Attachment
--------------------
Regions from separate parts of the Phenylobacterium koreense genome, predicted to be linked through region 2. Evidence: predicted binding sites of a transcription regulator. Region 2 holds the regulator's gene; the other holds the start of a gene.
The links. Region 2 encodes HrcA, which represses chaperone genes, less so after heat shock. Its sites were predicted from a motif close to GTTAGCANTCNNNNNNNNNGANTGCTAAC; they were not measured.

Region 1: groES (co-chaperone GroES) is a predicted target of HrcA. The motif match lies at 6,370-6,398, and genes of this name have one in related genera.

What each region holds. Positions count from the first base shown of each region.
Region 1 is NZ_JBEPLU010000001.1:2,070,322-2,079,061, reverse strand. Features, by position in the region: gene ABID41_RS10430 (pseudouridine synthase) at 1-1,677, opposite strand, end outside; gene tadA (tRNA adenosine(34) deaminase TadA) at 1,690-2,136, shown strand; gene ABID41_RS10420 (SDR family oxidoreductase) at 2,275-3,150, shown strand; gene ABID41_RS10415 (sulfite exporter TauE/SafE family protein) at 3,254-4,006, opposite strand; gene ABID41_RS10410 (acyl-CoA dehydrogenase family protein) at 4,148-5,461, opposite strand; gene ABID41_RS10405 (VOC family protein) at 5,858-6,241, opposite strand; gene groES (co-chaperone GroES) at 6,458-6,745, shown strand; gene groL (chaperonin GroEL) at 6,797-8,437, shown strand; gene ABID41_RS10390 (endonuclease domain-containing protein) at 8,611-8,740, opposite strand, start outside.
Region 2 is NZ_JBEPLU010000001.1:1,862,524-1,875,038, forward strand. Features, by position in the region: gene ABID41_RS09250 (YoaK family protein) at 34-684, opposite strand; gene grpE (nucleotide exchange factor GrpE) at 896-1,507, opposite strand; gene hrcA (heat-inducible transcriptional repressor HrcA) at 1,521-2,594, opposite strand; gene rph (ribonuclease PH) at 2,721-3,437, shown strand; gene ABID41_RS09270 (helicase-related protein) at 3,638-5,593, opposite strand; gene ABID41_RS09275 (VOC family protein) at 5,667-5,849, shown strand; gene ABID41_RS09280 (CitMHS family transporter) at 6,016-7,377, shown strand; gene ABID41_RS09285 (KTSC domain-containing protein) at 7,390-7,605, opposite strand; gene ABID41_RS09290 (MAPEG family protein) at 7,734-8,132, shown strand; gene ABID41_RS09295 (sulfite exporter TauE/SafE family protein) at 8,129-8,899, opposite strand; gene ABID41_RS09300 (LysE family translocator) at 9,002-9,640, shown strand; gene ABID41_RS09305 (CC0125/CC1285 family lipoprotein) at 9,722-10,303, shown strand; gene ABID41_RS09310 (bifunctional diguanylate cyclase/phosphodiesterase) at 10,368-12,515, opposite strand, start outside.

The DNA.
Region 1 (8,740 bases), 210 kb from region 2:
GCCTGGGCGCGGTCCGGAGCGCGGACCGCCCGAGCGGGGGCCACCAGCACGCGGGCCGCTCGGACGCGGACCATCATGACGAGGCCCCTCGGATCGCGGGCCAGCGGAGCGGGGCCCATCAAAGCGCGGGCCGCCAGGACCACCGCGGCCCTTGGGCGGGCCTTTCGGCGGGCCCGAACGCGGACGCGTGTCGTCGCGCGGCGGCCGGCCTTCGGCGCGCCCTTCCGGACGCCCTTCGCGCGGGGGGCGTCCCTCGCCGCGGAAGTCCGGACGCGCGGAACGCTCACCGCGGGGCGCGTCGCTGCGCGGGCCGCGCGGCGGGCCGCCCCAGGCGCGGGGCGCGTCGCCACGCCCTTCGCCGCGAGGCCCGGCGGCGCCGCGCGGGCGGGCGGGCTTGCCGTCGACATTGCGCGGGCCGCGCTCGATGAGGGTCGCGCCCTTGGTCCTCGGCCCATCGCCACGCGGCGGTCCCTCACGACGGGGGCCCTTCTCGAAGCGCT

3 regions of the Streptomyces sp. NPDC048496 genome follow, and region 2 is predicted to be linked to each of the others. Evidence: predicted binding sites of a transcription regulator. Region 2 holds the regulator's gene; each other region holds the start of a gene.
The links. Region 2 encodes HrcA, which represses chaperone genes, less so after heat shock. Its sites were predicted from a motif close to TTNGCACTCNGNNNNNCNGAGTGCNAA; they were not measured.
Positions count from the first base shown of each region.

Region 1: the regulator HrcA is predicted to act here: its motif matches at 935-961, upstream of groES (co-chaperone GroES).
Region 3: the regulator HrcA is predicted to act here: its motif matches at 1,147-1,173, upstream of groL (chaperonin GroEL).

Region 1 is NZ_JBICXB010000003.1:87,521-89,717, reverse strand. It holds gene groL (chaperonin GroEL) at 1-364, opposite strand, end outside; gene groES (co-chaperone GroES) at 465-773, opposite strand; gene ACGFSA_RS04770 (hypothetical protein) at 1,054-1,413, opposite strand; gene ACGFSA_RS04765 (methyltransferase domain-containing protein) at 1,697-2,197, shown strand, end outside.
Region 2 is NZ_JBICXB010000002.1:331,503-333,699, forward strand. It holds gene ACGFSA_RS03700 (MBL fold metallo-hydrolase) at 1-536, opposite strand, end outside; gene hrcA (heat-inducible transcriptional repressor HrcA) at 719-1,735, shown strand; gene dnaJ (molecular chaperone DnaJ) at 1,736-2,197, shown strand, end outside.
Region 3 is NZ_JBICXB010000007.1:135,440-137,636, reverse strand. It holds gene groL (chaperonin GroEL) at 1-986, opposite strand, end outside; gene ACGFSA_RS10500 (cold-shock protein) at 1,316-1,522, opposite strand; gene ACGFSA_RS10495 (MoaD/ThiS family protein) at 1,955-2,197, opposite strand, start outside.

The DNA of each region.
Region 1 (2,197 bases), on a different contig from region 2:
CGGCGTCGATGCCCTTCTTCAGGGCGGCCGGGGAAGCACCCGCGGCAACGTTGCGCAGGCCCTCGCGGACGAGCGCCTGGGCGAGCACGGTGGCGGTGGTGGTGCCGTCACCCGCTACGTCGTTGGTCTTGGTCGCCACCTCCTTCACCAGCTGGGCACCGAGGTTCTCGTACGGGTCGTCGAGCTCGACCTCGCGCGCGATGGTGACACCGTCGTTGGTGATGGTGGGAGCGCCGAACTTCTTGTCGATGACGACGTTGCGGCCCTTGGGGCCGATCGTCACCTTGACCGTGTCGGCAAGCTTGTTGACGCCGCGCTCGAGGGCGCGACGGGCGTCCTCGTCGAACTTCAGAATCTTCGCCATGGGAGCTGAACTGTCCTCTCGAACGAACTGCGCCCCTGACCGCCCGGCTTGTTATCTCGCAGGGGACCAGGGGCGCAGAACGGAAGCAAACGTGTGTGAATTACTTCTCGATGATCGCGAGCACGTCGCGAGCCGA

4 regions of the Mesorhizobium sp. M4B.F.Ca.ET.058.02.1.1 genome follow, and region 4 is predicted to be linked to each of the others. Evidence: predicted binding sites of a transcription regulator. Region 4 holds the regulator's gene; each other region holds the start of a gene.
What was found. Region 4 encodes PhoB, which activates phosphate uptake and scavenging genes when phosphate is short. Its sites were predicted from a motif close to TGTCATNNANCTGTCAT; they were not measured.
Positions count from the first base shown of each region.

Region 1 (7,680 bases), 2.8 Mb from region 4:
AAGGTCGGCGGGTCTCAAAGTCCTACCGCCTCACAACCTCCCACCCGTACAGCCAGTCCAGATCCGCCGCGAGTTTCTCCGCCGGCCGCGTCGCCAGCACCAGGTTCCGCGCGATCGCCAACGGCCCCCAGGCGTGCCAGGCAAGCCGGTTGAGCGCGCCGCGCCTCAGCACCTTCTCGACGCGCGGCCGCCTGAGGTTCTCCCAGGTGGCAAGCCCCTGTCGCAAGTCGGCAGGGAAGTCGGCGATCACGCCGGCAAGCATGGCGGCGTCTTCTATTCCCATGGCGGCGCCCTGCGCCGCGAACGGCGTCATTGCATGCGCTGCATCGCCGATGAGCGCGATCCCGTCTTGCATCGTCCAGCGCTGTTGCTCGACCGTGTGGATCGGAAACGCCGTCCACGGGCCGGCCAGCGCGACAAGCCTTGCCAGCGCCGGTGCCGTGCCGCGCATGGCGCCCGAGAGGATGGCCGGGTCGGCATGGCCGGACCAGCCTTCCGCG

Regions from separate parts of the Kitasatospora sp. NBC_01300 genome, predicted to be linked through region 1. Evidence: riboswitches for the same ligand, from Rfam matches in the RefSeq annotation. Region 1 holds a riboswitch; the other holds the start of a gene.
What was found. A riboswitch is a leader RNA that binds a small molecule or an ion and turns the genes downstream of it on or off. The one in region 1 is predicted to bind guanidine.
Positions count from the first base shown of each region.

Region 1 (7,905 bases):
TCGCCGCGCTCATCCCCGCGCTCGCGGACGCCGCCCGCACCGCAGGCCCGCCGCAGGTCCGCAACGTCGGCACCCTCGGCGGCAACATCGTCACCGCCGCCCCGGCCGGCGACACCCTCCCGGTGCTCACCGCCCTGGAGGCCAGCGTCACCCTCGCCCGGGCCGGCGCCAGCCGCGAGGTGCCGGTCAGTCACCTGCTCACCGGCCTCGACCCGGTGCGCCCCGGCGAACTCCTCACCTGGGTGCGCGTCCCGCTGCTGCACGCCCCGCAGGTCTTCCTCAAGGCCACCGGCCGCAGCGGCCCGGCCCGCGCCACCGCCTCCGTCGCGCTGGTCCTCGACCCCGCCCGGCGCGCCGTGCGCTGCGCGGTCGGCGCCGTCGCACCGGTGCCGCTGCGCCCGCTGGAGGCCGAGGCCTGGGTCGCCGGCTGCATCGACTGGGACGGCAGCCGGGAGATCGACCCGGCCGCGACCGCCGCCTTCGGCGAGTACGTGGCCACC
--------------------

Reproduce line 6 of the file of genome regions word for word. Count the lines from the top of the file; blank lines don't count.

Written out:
Region 2 is NZ_JBEPLU010000001.1:1,862,524-1,875,038, forward strand. Features, by position in the region: gene ABID41_RS09250 (YoaK family protein) at 34-684, opposite strand; gene grpE (nucleotide exchange factor GrpE) at 896-1,507, opposite strand; gene hrcA (heat-inducible transcriptional repressor HrcA) at 1,521-2,594, opposite strand; gene rph (ribonuclease PH) at 2,721-3,437, shown strand; gene ABID41_RS09270 (helicase-related protein) at 3,638-5,593, opposite strand; gene ABID41_RS09275 (VOC family protein) at 5,667-5,849, shown strand; gene ABID41_RS09280 (CitMHS family transporter) at 6,016-7,377, shown strand; gene ABID41_RS09285 (KTSC domain-containing protein) at 7,390-7,605, opposite strand; gene ABID41_RS09290 (MAPEG family protein) at 7,734-8,132, shown strand; gene ABID41_RS09295 (sulfite exporter TauE/SafE family protein) at 8,129-8,899, opposite strand; gene ABID41_RS09300 (LysE family translocator) at 9,002-9,640, shown strand; gene ABID41_RS09305 (CC0125/CC1285 family lipoprotein) at 9,722-10,303, shown strand; gene ABID41_RS09310 (bifunctional diguanylate cyclase/phosphodiesterase) at 10,368-12,515, opposite strand, start outside.